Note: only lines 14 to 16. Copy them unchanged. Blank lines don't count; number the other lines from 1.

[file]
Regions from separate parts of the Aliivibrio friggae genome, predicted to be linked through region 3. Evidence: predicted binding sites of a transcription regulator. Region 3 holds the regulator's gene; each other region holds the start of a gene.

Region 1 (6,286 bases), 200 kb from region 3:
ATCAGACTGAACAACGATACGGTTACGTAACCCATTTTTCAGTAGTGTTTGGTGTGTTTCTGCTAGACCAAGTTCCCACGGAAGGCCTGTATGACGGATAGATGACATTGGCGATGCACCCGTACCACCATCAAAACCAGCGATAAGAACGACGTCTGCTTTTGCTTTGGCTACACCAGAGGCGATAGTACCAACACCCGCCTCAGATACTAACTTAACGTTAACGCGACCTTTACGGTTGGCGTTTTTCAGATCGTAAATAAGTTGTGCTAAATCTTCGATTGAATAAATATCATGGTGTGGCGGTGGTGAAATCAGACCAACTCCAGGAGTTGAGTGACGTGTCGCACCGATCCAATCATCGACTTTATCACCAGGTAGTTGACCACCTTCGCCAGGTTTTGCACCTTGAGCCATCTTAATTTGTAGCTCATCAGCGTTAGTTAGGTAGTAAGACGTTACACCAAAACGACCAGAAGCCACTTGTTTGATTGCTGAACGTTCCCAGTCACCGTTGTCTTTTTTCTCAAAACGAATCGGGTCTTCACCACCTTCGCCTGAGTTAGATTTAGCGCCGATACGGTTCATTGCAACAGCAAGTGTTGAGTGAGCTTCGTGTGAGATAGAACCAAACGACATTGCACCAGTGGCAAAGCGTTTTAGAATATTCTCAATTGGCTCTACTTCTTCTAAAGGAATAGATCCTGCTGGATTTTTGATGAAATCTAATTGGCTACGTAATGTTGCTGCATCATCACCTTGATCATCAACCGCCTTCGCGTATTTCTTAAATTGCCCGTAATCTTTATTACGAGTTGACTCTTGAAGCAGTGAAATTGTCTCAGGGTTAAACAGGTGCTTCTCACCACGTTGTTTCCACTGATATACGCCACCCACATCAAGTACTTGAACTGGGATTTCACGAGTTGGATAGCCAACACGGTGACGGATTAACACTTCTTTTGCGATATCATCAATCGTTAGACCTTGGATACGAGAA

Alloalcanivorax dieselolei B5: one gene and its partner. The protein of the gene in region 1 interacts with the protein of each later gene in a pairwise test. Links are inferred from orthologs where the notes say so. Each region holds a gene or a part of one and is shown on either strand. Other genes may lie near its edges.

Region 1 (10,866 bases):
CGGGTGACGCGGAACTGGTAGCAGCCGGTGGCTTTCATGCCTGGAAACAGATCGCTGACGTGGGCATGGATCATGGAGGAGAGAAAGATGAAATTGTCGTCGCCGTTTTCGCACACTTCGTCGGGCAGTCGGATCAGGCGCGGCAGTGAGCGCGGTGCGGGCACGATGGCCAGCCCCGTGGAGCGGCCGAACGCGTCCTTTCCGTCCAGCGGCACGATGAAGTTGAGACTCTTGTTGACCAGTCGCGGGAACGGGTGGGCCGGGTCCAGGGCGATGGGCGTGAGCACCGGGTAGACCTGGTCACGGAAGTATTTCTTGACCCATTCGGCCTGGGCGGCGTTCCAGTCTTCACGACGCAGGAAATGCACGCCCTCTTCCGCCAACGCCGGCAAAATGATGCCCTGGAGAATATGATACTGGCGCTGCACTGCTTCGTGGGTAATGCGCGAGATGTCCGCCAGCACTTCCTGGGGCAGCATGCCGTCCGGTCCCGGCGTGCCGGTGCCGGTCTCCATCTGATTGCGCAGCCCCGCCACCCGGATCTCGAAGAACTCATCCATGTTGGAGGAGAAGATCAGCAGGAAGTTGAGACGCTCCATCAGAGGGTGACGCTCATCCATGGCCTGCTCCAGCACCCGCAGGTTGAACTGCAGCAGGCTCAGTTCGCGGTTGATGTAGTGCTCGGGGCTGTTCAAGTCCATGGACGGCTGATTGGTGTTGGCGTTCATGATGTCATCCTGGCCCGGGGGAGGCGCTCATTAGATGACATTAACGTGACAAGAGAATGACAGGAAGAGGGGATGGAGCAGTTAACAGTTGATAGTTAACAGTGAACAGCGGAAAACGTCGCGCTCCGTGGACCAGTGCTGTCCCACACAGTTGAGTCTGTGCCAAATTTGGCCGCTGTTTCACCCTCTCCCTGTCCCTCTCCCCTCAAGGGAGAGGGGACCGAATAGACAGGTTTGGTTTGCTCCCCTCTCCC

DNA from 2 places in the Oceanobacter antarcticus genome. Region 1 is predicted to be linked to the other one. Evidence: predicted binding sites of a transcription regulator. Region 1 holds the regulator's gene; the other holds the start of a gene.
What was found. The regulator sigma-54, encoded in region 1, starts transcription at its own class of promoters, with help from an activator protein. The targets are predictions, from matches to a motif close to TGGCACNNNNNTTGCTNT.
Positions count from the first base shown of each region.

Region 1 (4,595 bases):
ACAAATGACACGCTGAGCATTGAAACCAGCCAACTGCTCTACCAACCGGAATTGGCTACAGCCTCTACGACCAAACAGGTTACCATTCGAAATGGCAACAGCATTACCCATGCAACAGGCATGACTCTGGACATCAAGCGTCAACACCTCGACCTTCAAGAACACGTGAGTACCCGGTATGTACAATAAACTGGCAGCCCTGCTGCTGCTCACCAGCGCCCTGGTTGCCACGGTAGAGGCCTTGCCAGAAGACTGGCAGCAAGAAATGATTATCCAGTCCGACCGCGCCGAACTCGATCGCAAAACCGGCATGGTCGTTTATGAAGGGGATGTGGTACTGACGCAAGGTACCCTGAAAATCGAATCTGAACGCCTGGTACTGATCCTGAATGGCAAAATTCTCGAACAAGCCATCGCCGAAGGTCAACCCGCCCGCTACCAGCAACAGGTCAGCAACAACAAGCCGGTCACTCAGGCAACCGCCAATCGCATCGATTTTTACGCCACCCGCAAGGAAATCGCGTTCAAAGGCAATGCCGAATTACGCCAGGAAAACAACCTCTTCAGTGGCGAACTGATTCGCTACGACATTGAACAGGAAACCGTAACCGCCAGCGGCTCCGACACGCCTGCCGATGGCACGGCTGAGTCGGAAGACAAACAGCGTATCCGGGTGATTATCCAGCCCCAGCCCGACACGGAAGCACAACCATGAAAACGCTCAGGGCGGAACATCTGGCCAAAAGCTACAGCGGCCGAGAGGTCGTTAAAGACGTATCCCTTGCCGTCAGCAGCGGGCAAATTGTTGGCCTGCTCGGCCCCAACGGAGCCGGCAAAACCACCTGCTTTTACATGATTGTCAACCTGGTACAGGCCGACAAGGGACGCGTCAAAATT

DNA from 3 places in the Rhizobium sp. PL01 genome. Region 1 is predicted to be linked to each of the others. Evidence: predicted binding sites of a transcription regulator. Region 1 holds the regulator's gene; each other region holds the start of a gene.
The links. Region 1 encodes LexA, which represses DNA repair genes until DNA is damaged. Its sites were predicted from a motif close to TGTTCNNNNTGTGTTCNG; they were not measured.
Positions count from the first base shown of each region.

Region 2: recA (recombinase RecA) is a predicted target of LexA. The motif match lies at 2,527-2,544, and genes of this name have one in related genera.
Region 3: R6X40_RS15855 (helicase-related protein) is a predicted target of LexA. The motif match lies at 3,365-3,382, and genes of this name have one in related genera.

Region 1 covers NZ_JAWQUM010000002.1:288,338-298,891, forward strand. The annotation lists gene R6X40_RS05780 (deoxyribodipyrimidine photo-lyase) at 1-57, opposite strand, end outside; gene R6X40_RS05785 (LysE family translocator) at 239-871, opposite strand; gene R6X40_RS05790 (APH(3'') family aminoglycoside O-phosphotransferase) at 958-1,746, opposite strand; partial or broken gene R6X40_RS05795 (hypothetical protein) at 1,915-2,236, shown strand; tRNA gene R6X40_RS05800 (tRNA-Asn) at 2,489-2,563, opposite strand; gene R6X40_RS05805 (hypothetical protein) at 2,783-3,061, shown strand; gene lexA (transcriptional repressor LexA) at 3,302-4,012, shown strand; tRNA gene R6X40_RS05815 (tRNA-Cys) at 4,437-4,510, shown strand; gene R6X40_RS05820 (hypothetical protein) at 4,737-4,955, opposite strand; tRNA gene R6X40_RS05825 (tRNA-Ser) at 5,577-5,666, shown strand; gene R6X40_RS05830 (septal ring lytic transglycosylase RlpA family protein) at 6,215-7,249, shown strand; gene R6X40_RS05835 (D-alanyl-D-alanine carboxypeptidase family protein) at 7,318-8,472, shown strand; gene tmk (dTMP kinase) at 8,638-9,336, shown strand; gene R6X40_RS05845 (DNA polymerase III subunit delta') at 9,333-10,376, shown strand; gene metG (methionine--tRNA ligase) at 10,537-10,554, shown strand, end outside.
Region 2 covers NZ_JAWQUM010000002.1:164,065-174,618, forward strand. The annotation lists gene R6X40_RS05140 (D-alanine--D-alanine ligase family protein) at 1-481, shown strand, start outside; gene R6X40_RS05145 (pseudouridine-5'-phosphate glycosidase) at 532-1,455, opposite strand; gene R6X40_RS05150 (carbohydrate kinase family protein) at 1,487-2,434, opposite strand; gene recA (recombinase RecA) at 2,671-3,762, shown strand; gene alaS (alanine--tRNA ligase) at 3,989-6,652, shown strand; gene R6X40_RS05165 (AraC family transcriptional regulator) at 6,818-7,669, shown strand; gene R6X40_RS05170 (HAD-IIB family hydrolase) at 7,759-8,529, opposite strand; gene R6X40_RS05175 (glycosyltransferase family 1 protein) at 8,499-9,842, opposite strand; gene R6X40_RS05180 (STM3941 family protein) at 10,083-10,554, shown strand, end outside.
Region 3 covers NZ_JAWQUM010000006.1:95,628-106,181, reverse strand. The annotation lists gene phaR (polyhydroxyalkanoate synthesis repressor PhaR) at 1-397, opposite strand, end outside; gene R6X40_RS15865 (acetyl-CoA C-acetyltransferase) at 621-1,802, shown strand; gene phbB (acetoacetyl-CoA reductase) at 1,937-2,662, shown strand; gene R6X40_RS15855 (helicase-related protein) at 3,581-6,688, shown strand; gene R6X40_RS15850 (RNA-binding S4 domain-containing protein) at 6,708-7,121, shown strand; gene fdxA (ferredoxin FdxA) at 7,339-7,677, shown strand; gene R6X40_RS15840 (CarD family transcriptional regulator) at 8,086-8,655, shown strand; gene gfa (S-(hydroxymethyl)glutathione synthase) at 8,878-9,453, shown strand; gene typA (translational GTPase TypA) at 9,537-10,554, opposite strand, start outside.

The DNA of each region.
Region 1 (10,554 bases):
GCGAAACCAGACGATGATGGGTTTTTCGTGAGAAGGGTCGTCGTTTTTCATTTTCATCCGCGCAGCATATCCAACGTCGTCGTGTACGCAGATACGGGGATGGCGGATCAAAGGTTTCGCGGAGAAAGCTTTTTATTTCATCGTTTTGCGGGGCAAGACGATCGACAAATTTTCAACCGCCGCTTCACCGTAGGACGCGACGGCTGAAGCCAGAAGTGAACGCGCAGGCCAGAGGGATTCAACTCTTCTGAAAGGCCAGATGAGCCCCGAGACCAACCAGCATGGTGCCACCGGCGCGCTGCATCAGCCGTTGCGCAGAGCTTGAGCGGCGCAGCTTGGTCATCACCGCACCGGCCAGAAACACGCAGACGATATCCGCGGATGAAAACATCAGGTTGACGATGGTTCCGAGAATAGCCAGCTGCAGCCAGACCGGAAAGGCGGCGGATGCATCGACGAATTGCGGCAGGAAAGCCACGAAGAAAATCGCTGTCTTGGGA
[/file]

Positions count from the first base shown of each region.

Region 2: recA (recombinase RecA) is a predicted target of LexA. The motif match lies at 2,527-2,544, and genes of this name have one in related genera.
Region 3: R6X40_RS15855 (helicase-related protein) is a predicted target of LexA. The motif match lies at 3,365-3,382, and genes of this name have one in related genera.